BlueFire Wilderness Therapy Reviews, Cost, Complaints

Blue Fire Wilderness Therapy

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The Basics

Located 100 miles southeast of Boise, Idaho in the small city of Gooding, BlueFire Wilderness Therapy helps teenagers and young adults between the ages of 11 and 28  struggling with mental health challenges like depression, anxiety and trauma as well as clients coping with ADHD and autism. BlueFire employs a holistic treatment model that integrates a range of therapies including wilderness therapy, evidence-based practices and cutting edge methods like neurofeedback. Twelve-step is not a component of the programming.

Accommodations and Food

BlueFire is located in the high plains region of southern Idaho. Residents stay at a base camp equipped with a cooking area, shower facilities and a yurt with sleeping cots. It is crucial that residents stay completely immersed in the program. As such, BlueFire does not permit TV, computers or smartphones. Aside from video conferencing with family, the internet is not available. The area offers plenty of recreational activities including hiking, mountain biking, rock climbing, canoeing, kayaking and cross-country skiing.

Treatment and Staff

BlueFire offers individualized treatment programming for teenagers and young adults struggling with a range of mental health challenges, learning disorders and personal issues like self-esteem. Individual care plans are customized to meet each client’s needs, goals and circumstances. While the length of stay varies depending on the needs and progress of the client, the typical stay is around nine weeks with many individuals staying anywhere between six and 12.

While wilderness therapy serves as the cornerstone of the programming, BlueFire utilizes an array of therapeutic methods to ensure a personalized experience for each client. The facility employs evidence-based modalities, holistic approaches, academics and adventure therapy. Clients engage in individual therapy twice weekly and group sessions four times a week. Therapists are skilled in Motivational Interviewing (MI), CBT and DBT as well as EMDR to treat past trauma as a cause of current conditions. BlueFire also provides equine therapy each week and neurofeedback to teach clients how to regulate normally involuntary body functions like heart rate. In addition, residents maintain a video journal and video conference regularly with their family.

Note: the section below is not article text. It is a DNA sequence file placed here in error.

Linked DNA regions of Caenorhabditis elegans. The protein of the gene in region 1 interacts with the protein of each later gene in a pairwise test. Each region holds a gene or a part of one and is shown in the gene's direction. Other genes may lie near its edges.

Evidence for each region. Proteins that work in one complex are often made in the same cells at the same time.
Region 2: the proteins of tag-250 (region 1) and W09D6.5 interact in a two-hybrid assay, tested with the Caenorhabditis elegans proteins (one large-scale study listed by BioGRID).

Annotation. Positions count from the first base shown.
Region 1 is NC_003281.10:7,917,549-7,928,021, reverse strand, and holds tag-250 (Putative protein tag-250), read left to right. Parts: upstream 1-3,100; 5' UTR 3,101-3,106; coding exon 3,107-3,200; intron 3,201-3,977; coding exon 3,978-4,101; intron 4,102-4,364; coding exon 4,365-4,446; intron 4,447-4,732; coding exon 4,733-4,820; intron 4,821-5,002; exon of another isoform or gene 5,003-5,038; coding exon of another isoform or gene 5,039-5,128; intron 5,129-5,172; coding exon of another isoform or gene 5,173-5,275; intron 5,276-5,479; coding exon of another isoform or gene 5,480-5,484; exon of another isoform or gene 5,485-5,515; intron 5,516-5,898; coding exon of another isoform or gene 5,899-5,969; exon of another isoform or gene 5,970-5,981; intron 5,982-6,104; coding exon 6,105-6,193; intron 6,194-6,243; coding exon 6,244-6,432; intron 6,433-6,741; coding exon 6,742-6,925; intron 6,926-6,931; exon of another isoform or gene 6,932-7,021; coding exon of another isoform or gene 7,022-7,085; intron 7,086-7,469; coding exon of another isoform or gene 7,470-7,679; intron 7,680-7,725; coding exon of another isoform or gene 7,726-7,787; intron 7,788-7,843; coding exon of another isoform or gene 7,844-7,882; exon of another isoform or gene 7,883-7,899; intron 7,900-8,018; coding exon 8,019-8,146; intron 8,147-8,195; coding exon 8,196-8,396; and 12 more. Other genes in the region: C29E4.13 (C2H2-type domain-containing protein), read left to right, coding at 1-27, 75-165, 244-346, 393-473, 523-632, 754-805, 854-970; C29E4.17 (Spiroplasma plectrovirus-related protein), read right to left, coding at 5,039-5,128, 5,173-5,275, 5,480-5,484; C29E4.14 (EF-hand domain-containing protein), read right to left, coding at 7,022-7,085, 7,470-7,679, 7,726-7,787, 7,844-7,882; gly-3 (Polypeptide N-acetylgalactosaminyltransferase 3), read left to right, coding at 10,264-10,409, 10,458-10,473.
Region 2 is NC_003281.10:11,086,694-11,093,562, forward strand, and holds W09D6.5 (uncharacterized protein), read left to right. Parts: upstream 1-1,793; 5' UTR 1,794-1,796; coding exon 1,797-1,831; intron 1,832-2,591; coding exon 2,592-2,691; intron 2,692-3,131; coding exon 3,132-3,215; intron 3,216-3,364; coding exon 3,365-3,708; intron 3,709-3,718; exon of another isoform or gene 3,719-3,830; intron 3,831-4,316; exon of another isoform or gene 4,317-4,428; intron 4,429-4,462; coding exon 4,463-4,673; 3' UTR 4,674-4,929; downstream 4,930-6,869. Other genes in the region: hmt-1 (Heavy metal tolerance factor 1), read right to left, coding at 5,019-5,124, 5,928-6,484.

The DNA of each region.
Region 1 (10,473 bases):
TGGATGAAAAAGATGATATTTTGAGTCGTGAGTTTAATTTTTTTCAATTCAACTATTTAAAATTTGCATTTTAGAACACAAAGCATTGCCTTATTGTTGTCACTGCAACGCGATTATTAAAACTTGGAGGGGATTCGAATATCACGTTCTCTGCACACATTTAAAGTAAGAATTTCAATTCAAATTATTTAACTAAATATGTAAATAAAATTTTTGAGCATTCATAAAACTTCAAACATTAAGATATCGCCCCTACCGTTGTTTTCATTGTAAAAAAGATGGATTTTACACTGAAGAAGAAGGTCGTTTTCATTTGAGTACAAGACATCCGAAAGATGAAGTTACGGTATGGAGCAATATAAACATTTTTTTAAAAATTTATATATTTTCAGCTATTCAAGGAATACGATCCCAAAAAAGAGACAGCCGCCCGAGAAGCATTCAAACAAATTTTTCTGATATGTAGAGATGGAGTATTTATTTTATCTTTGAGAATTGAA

BlueFire employs a multi-disciplinary team of counselors, social workers, therapists and PhD-level psychologists. Without a physician or psychiatrist on the team, medication management is not available.

Extras

BlueFire believes in the importance of family support in the success of recovery. To this end, the facility offers the four-day Family Spark Workshop, an immersive family therapy experience that teaches parents how to best help their child.

In Summary

BlueFire Wilderness Therapy integrates wilderness experiential activities with evidence-based therapies to provide teenagers and young adults with a unique and empowering therapeutic experience. For parents looking for a strong curriculum that enables their child to flourish, BlueFire is a great option.

BlueFire Wilderness Therapy
1832 E 1750 S
Gooding, ID 83330

BlueFire Wilderness Therapy Cost: Call for details; BlueFire employs a healthcare advocate to assist with insurance. Reach BlueFire Wilderness Therapy by phone at (208) 494-9932 or by email. Find BlueFire Wilderness Therapy on Facebook and Twitter